Should I join my friends in a new medical startup instead of going to b-school?

I applied and was accepted to both Wharton and Stanford GSB. I only applied after my parents practically begged me to do so after my last business (real estate) failed.

Although I fully understand their concerns, I still remain upbeat about the future and undaunted by my failures. I believe my parents got a bit spooked by the economic downturn, and, concerned for my economic well-being, pushed me to apply.

Although I am fully aware how much of a blessing it is to be accepted into not just one but two of the nation’s top b-schools, I believe there is a time and place for everything. I feel confident giving myself another shot and joining my friends in a new medical technology venture instead of going to b-school.

Shoot straight with me, Chris: given this situation, what would you do? I place a high premium on my time and believe that two years spent away from helping this project become a reality is not worth the boost in security (perceived or real) that comes with a quality MBA, especially if I’m going to miss out on such a rare opportunity.

The Harvard MBA says:

I remember when I was applying to business schools.  It was 1997, and the dot com boom was in full swing.  I wondered whether I was making a mistake.

My friend Rock, a Stanford MBA, gave me some good advice.  “Chris,” he said, “Do you think it makes sense to maximize the number of years in your *before* you get your MBA, or *after* you get your MBA?”

If you intend to get your MBA, it generally makes sense to go to b-school as soon as possible (assuming you have worked enough to know what you want out of your b-school experience).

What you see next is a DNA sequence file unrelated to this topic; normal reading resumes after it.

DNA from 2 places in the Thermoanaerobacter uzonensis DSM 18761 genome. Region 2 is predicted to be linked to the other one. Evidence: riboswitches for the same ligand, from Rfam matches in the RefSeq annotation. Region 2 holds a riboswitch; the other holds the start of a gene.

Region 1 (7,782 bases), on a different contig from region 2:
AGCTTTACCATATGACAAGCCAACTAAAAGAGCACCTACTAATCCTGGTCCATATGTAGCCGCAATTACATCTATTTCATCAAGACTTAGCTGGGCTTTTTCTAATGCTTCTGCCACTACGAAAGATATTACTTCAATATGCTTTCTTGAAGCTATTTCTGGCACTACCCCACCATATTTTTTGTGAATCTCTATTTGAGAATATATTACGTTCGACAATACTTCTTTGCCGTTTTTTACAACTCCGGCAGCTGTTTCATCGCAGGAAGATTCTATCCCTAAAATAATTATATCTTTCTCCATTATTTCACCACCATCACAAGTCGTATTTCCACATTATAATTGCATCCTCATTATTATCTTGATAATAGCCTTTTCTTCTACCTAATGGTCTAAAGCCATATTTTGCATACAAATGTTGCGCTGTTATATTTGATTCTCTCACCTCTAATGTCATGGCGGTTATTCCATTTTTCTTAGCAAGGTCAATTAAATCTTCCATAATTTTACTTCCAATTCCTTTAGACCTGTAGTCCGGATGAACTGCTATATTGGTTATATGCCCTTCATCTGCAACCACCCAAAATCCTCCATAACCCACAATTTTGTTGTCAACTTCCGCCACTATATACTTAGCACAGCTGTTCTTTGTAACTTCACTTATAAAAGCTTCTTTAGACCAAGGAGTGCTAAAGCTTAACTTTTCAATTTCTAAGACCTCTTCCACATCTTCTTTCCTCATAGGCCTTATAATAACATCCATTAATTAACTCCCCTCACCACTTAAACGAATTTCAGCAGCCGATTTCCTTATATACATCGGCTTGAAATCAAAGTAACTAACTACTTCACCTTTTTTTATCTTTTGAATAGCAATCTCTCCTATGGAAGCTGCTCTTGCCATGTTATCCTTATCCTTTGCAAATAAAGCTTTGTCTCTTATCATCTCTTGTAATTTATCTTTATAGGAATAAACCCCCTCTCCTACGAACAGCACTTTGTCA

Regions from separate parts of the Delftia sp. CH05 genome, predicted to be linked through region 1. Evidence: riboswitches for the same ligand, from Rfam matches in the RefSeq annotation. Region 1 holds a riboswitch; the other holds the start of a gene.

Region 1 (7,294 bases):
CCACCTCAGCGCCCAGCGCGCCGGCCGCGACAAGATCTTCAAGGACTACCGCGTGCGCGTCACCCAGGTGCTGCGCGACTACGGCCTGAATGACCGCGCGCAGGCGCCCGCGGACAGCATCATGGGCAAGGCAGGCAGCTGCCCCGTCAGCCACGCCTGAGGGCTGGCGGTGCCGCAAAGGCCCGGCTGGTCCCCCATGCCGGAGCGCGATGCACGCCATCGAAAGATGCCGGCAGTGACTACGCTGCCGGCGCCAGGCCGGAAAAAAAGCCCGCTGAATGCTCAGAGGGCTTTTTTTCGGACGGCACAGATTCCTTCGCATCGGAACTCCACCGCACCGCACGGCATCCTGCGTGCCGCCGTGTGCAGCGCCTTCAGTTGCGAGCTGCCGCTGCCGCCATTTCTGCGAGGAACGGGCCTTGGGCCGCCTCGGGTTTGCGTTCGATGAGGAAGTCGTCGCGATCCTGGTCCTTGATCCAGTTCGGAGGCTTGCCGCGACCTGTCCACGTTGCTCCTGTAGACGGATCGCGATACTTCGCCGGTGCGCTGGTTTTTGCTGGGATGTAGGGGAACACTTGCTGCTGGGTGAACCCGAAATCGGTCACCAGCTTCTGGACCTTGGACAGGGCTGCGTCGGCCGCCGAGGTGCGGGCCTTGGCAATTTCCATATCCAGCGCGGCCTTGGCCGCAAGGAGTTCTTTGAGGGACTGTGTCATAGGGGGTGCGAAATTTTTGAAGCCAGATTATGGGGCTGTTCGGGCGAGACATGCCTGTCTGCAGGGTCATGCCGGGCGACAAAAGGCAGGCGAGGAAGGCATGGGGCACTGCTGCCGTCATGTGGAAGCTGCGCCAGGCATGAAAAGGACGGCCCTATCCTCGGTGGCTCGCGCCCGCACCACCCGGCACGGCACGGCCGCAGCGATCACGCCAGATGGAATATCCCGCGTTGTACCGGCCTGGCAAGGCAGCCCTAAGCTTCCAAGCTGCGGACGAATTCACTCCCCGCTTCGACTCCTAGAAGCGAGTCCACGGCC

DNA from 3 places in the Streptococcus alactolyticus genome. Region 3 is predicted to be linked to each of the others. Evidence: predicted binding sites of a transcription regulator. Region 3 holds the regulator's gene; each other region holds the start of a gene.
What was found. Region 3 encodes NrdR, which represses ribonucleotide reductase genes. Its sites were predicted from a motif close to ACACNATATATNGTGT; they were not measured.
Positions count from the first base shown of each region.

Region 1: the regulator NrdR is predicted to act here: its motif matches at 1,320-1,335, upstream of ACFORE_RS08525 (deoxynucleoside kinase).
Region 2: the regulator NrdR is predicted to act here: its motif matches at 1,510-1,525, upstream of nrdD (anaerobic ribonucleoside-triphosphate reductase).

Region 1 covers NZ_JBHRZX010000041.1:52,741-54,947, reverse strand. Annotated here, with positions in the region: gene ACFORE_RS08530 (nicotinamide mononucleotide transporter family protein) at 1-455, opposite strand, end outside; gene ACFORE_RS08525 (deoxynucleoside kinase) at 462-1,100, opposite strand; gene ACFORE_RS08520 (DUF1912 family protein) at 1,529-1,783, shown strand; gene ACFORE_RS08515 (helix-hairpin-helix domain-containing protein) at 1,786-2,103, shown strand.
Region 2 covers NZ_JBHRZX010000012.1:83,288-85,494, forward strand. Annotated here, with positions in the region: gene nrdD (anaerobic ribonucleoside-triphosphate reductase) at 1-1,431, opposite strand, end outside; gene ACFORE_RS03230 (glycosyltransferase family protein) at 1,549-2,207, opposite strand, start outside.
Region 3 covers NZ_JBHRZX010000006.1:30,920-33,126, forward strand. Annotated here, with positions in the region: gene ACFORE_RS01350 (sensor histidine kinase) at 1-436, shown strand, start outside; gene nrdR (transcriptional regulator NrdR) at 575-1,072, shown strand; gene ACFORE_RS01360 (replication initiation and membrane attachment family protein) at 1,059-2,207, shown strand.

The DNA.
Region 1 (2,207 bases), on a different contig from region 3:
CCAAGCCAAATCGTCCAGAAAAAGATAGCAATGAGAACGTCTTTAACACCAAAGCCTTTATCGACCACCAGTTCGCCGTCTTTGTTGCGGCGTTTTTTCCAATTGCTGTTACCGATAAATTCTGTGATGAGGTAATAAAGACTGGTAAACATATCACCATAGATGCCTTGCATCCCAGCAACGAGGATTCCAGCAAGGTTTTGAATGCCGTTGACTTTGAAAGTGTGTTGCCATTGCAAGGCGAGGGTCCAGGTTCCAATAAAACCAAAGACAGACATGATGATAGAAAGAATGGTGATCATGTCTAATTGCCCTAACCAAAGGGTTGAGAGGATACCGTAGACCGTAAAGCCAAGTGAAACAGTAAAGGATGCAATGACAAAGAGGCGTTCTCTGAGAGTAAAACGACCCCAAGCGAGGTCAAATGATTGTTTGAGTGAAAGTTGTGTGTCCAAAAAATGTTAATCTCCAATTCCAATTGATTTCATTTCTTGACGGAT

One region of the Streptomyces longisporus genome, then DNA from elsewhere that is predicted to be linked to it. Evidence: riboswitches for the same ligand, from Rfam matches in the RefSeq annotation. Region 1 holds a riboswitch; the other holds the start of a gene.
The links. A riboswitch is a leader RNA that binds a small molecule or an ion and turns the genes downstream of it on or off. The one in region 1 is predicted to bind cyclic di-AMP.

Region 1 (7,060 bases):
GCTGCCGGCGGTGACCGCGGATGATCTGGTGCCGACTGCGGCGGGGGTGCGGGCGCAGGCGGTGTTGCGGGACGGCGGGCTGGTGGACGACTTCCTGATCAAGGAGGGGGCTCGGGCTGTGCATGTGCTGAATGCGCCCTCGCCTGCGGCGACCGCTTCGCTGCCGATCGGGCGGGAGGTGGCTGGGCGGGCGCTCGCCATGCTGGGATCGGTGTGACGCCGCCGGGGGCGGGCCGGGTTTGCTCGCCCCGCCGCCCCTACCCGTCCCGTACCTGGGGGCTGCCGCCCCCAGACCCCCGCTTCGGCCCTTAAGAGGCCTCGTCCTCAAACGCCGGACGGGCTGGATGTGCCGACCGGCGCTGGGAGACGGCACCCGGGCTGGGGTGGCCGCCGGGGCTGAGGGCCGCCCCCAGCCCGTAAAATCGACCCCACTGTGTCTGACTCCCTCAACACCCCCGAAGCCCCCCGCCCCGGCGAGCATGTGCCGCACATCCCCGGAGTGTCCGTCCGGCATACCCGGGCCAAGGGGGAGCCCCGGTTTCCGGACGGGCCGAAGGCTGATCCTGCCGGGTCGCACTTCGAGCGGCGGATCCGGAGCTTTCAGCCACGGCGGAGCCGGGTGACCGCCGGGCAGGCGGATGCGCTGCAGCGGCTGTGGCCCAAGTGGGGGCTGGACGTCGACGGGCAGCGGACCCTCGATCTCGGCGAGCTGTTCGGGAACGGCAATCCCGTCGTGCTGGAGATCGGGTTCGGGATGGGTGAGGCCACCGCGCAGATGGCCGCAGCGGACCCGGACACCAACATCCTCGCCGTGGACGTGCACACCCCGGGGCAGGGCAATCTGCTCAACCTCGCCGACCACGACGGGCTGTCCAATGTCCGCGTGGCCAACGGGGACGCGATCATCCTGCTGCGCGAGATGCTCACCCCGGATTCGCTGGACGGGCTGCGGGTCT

Nonetheless, general advice doesn’t always apply.  In fact, I would probably be far richer today if I had simply decided not to toss my invitation to Google’s launch party in the trash (one of the first two employees after Larry and Sergey was an old work colleague from my D. E. Shaw days) and gone to work there as a janitor.

I can’t tell you what to do without understanding more about your circumstances and the opportunity (you should feel free to reach out to me again; perhaps we can do a follow-up post).  But I can propose the following framework for thinking about the decision:

1) Lay out the probable income stream associated with going to business school.  This might look something like this:

  • 2009: +$25,000 ($50,000 in income; $25,000 in school expenses)
  • 2010: -$30,000 ($20,000 in income from a summer job; $50,000 in school expenses)
  • 2011: +$50,000 ($75,000 in income; $25,000 in school expenses)
  • 2012: +$157,500 ($150,000 in income + a 5% annual compensation increase)
  • and so on.

2) Lay out the potential income streams associated with joining your friends in a medical technology venture

  • 2009: +$50,000 ($50,000 in income; reflects 6 months of $100K/year income)
  • 2010: +$40,000 ($40,000 in income; reflects a full year of minimal founder pay)
  • 2011:
    • 60% chance the venture fails; you may then go back to having a regular job getting paid a market salary
    • 35% chance the venture raises a larger round; you are then getting paid a market salary
    • 5% chance the venture is very successful and results in a liquidity event which pays out $1 million

By laying out the scenarios, you can then do an apples to apples comparison and decide what makes economic sense for your situation.

Or, you may end up deciding to do what you really love.  Remember, all these tools of economic analysis are merely that–tools.  In the end, they cannot substitute for judgment.  It’s you’re decision–make the most of that freedom to choose!

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